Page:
The control module 220 also includes a computing device 224 that can perform computations using digital and/or analog techniques. The computing device 224 is configured to receive data from the various sensing devices of the sensing system 222, to process the data, and to generate output control information to be sent to the plugging device 210. Some operations that the computing device 224 is configured to perform include filtering and scaling of the input data. The computing device 224 processes the received data from the sensing devices and produces an output control feedback signal to maintain the plugging device in its actuated position.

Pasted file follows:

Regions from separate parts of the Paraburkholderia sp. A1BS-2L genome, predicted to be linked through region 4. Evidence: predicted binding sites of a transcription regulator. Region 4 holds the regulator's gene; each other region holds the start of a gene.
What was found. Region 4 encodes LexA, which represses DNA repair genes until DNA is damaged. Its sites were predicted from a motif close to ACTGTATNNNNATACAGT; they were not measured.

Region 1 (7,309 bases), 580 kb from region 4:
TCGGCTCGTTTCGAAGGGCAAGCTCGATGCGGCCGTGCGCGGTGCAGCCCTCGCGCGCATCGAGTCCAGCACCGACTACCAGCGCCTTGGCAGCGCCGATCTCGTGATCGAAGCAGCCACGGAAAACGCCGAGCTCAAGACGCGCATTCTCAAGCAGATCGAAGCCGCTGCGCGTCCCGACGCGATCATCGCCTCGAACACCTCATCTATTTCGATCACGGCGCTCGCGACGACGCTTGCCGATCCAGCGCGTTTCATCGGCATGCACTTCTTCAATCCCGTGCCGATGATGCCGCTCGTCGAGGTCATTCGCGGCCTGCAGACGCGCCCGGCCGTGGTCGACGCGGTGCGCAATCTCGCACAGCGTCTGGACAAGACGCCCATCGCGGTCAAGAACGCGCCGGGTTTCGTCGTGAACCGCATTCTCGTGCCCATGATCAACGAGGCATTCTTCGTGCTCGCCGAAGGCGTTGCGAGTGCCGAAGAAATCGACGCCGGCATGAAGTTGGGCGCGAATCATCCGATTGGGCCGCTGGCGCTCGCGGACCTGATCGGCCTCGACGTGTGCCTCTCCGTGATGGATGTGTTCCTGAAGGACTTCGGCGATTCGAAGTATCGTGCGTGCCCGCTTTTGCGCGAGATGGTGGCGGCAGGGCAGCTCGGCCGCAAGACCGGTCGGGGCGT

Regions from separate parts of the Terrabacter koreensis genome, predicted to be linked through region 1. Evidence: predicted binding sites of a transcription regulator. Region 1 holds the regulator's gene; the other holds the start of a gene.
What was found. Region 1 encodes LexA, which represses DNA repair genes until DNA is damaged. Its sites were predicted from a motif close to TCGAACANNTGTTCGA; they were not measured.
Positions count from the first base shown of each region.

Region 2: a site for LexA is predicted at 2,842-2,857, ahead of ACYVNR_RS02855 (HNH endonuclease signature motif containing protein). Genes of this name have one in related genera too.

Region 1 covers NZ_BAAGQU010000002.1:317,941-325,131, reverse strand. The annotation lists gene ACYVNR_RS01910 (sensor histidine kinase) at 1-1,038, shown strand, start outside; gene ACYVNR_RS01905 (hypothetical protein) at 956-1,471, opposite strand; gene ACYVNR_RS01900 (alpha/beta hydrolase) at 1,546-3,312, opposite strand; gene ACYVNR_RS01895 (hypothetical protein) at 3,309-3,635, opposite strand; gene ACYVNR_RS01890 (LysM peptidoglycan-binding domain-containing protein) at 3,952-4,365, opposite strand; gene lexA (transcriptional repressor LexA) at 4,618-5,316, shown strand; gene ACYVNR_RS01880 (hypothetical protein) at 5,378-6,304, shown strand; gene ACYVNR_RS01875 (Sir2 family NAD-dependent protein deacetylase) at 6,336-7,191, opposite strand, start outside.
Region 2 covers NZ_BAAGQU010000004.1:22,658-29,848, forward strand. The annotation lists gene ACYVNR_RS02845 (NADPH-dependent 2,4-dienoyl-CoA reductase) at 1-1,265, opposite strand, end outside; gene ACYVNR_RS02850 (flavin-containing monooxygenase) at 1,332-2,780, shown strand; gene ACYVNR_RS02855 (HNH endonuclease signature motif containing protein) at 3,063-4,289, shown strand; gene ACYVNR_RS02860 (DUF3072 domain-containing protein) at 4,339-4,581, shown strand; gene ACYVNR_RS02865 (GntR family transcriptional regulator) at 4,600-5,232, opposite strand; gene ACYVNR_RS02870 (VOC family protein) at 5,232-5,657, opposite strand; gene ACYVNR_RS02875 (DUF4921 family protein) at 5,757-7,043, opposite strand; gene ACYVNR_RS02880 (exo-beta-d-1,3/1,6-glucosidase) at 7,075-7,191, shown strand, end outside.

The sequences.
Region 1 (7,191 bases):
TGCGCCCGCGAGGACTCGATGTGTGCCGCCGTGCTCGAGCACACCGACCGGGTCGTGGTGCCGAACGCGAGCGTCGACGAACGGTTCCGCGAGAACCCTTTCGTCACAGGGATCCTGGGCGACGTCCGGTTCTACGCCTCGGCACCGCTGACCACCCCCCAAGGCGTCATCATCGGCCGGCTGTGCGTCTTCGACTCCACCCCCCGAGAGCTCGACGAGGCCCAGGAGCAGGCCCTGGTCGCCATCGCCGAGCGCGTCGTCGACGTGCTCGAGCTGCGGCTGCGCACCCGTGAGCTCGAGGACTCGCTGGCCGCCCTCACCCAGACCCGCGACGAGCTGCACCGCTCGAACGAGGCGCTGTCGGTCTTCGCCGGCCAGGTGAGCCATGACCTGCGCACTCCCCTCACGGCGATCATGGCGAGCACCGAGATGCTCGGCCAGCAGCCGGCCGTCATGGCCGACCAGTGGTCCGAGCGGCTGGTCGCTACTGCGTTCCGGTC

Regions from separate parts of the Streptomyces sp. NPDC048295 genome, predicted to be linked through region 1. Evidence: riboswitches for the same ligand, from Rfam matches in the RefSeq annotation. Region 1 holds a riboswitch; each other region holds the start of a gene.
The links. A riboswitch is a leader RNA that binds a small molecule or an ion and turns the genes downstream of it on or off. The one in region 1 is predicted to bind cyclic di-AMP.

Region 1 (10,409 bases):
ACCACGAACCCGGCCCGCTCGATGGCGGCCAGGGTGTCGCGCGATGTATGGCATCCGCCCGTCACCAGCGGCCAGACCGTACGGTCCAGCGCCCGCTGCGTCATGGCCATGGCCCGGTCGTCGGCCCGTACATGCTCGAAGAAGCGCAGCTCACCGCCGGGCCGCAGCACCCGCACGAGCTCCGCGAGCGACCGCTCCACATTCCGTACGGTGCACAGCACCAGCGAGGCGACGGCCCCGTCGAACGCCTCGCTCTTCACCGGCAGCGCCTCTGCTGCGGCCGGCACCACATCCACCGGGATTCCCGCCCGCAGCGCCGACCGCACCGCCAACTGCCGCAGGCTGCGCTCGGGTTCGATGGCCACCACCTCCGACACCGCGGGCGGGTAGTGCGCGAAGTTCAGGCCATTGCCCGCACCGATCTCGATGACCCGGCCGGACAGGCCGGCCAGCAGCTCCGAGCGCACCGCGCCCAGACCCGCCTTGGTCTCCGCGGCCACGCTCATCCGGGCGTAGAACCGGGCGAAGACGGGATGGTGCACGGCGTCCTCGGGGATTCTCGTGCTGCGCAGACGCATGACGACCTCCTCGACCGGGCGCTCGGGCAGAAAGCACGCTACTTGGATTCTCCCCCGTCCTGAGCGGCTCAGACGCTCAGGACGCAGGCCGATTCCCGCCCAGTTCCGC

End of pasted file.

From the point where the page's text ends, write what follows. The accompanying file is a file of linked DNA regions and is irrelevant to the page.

The control device 220 also includes a user interface (not shown) to enable direct control by a user, such as the person wearing the plugging device, a physician, or a technician, to set the initial position/volume of the plugging device, or to change that set position at some later point should the person's medical condition require any such changes. Input entered through the user interface is processed by the computing device 224 to generate corresponding control signals for the plugging device 210. Typical user interfaces include a small key pad to enable the user to enter data. Such a key pad could be attached to a housing in which the computing device 224 is held. However, the user interface need not be located proximate to the computing device 224. For example, a computer console can be remotely linked to the computing device 224, either using wireless transmission, or by direct physical coupling. Executing on such a computer console would be, for example, a graphical user interface to enable the user to enter the data for controlling the actuated position of the plugging device 210.